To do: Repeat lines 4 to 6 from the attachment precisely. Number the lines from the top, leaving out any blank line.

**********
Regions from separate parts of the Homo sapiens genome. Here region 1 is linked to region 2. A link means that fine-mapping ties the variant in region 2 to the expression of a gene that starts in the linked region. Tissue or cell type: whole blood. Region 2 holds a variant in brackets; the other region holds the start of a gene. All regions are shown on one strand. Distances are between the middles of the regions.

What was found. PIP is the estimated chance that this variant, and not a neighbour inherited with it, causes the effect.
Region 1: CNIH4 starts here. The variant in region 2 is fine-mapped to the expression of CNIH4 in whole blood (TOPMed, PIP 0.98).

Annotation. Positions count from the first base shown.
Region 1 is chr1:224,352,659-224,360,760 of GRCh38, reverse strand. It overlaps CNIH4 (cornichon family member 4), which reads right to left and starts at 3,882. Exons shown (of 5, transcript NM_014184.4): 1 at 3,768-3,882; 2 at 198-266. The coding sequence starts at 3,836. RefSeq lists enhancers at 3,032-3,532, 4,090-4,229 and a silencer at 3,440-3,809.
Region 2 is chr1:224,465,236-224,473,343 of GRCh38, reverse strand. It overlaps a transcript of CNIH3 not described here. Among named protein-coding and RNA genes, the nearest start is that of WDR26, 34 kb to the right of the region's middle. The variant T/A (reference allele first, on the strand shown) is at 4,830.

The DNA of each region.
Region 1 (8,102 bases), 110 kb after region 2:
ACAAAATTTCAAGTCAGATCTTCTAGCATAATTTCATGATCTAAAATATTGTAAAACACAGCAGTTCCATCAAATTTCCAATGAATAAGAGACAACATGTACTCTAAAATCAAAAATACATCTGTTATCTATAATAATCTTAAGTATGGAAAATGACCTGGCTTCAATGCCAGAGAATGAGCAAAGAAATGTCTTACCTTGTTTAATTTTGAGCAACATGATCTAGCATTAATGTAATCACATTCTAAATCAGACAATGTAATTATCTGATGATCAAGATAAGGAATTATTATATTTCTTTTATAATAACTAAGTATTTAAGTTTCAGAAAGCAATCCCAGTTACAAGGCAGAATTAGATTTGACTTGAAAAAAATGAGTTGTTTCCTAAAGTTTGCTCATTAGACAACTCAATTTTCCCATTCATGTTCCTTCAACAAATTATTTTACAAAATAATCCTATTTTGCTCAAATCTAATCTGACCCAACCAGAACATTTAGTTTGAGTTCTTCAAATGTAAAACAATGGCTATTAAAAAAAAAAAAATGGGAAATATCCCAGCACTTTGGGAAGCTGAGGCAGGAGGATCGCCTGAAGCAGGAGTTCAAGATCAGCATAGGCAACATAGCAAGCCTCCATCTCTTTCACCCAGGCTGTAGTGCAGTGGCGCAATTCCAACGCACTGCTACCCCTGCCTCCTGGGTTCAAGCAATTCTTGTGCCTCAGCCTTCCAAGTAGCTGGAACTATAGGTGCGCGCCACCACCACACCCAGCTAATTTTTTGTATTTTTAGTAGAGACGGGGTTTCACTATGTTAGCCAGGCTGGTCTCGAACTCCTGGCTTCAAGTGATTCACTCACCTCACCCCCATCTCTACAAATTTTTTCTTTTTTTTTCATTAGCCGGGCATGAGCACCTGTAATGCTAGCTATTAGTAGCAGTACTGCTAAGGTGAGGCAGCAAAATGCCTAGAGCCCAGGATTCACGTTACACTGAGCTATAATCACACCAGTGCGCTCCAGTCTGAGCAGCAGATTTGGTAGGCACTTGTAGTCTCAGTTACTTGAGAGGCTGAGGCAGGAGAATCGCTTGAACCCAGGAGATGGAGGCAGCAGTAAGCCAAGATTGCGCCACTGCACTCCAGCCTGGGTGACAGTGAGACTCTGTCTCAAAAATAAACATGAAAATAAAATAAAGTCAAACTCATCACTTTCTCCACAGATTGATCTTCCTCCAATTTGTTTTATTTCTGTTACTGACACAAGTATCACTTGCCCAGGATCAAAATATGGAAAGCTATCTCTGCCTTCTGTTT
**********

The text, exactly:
Annotation. Positions count from the first base shown.
Region 1 is chr1:224,352,659-224,360,760 of GRCh38, reverse strand. It overlaps CNIH4 (cornichon family member 4), which reads right to left and starts at 3,882. Exons shown (of 5, transcript NM_014184.4): 1 at 3,768-3,882; 2 at 198-266. The coding sequence starts at 3,836. RefSeq lists enhancers at 3,032-3,532, 4,090-4,229 and a silencer at 3,440-3,809.
Region 2 is chr1:224,465,236-224,473,343 of GRCh38, reverse strand. It overlaps a transcript of CNIH3 not described here. Among named protein-coding and RNA genes, the nearest start is that of WDR26, 34 kb to the right of the region's middle. The variant T/A (reference allele first, on the strand shown) is at 4,830.